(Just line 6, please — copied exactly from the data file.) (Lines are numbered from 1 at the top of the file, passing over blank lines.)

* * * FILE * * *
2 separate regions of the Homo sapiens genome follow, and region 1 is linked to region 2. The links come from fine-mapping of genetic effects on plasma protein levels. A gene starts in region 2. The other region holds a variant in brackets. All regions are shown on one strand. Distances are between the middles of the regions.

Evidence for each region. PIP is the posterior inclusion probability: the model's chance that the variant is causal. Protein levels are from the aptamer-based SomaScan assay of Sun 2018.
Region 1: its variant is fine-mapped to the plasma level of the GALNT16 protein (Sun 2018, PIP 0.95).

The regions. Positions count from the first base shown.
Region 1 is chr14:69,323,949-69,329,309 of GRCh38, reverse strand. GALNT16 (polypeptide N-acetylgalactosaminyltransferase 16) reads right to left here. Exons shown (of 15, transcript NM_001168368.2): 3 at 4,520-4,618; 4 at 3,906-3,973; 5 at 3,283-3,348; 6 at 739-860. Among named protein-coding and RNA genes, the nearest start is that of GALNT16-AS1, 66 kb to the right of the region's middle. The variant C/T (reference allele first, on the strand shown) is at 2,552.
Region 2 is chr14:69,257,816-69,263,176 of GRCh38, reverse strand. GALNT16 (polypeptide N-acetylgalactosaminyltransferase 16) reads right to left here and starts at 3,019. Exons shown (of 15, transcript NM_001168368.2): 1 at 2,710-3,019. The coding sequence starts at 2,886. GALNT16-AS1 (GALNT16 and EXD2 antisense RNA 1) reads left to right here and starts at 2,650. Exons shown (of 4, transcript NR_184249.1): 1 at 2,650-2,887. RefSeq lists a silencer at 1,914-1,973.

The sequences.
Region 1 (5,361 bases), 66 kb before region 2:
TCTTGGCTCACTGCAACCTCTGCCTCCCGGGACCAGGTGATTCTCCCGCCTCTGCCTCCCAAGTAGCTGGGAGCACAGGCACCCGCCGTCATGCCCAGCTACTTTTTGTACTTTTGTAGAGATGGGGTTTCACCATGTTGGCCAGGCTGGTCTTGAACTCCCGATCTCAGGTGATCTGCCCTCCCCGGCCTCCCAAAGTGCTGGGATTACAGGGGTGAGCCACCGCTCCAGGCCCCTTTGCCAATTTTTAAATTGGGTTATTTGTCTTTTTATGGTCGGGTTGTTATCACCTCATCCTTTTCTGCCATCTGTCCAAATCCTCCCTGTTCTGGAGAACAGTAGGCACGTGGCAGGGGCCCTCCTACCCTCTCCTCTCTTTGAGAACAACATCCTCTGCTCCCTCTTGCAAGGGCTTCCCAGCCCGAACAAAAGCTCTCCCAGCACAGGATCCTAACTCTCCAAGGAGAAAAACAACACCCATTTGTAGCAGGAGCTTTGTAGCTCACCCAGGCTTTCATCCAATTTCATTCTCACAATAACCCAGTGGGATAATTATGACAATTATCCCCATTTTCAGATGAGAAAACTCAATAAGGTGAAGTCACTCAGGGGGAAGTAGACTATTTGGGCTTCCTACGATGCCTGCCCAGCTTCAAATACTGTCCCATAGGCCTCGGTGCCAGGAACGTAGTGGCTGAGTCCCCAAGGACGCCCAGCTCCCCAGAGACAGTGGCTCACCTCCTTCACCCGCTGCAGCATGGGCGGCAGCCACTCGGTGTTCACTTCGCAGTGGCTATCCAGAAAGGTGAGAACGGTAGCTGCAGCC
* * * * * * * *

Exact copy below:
Region 2 is chr14:69,257,816-69,263,176 of GRCh38, reverse strand. GALNT16 (polypeptide N-acetylgalactosaminyltransferase 16) reads right to left here and starts at 3,019. Exons shown (of 15, transcript NM_001168368.2): 1 at 2,710-3,019. The coding sequence starts at 2,886. GALNT16-AS1 (GALNT16 and EXD2 antisense RNA 1) reads left to right here and starts at 2,650. Exons shown (of 4, transcript NR_184249.1): 1 at 2,650-2,887. RefSeq lists a silencer at 1,914-1,973.